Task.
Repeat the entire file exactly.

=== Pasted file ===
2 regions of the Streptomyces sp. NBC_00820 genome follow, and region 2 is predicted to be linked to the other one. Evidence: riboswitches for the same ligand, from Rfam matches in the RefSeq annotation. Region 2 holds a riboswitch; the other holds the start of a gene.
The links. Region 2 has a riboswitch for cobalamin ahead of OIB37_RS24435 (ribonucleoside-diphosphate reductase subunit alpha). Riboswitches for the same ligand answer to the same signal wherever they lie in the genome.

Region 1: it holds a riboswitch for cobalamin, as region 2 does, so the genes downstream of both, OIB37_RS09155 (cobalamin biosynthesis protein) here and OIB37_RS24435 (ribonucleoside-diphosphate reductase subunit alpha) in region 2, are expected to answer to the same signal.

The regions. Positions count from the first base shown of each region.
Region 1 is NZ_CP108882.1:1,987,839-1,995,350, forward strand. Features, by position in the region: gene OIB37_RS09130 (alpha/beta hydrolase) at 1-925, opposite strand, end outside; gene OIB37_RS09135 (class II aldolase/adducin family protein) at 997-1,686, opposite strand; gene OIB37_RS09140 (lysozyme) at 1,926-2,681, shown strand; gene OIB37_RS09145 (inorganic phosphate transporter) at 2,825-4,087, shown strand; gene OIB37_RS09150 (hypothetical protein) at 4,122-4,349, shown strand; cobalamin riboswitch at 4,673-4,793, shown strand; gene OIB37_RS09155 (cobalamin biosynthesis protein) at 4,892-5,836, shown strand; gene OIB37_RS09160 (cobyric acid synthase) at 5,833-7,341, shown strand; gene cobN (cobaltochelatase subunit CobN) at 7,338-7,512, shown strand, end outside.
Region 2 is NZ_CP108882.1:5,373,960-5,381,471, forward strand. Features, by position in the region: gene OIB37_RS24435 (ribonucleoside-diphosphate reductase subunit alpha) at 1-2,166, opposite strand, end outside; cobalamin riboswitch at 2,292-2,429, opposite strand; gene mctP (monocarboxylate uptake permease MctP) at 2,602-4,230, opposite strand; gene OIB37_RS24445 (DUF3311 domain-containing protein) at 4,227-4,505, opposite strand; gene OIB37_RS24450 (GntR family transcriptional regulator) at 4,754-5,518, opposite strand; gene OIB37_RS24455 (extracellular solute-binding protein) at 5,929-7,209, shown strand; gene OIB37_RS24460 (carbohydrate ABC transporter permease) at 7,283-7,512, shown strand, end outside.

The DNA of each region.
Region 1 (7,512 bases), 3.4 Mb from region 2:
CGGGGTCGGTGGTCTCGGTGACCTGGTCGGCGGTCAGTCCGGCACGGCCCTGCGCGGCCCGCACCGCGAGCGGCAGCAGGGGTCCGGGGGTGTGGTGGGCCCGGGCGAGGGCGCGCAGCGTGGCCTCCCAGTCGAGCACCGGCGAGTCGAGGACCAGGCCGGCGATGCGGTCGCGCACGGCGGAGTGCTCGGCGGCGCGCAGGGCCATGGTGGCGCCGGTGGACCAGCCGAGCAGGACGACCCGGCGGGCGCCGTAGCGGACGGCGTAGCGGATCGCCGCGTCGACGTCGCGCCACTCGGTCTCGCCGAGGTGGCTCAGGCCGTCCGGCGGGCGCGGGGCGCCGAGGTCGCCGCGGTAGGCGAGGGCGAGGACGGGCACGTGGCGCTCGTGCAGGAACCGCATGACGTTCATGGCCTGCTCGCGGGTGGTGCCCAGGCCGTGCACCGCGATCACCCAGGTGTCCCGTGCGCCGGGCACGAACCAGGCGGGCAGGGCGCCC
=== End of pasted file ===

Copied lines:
2 regions of the Streptomyces sp. NBC_00820 genome follow, and region 2 is predicted to be linked to the other one. Evidence: riboswitches for the same ligand, from Rfam matches in the RefSeq annotation. Region 2 holds a riboswitch; the other holds the start of a gene.
The links. Region 2 has a riboswitch for cobalamin ahead of OIB37_RS24435 (ribonucleoside-diphosphate reductase subunit alpha). Riboswitches for the same ligand answer to the same signal wherever they lie in the genome.

Region 1: it holds a riboswitch for cobalamin, as region 2 does, so the genes downstream of both, OIB37_RS09155 (cobalamin biosynthesis protein) here and OIB37_RS24435 (ribonucleoside-diphosphate reductase subunit alpha) in region 2, are expected to answer to the same signal.

The regions. Positions count from the first base shown of each region.
Region 1 is NZ_CP108882.1:1,987,839-1,995,350, forward strand. Features, by position in the region: gene OIB37_RS09130 (alpha/beta hydrolase) at 1-925, opposite strand, end outside; gene OIB37_RS09135 (class II aldolase/adducin family protein) at 997-1,686, opposite strand; gene OIB37_RS09140 (lysozyme) at 1,926-2,681, shown strand; gene OIB37_RS09145 (inorganic phosphate transporter) at 2,825-4,087, shown strand; gene OIB37_RS09150 (hypothetical protein) at 4,122-4,349, shown strand; cobalamin riboswitch at 4,673-4,793, shown strand; gene OIB37_RS09155 (cobalamin biosynthesis protein) at 4,892-5,836, shown strand; gene OIB37_RS09160 (cobyric acid synthase) at 5,833-7,341, shown strand; gene cobN (cobaltochelatase subunit CobN) at 7,338-7,512, shown strand, end outside.
Region 2 is NZ_CP108882.1:5,373,960-5,381,471, forward strand. Features, by position in the region: gene OIB37_RS24435 (ribonucleoside-diphosphate reductase subunit alpha) at 1-2,166, opposite strand, end outside; cobalamin riboswitch at 2,292-2,429, opposite strand; gene mctP (monocarboxylate uptake permease MctP) at 2,602-4,230, opposite strand; gene OIB37_RS24445 (DUF3311 domain-containing protein) at 4,227-4,505, opposite strand; gene OIB37_RS24450 (GntR family transcriptional regulator) at 4,754-5,518, opposite strand; gene OIB37_RS24455 (extracellular solute-binding protein) at 5,929-7,209, shown strand; gene OIB37_RS24460 (carbohydrate ABC transporter permease) at 7,283-7,512, shown strand, end outside.

The DNA of each region.
Region 1 (7,512 bases), 3.4 Mb from region 2:
CGGGGTCGGTGGTCTCGGTGACCTGGTCGGCGGTCAGTCCGGCACGGCCCTGCGCGGCCCGCACCGCGAGCGGCAGCAGGGGTCCGGGGGTGTGGTGGGCCCGGGCGAGGGCGCGCAGCGTGGCCTCCCAGTCGAGCACCGGCGAGTCGAGGACCAGGCCGGCGATGCGGTCGCGCACGGCGGAGTGCTCGGCGGCGCGCAGGGCCATGGTGGCGCCGGTGGACCAGCCGAGCAGGACGACCCGGCGGGCGCCGTAGCGGACGGCGTAGCGGATCGCCGCGTCGACGTCGCGCCACTCGGTCTCGCCGAGGTGGCTCAGGCCGTCCGGCGGGCGCGGGGCGCCGAGGTCGCCGCGGTAGGCGAGGGCGAGGACGGGCACGTGGCGCTCGTGCAGGAACCGCATGACGTTCATGGCCTGCTCGCGGGTGGTGCCCAGGCCGTGCACCGCGATCACCCAGGTGTCCCGTGCGCCGGGCACGAACCAGGCGGGCAGGGCGCCC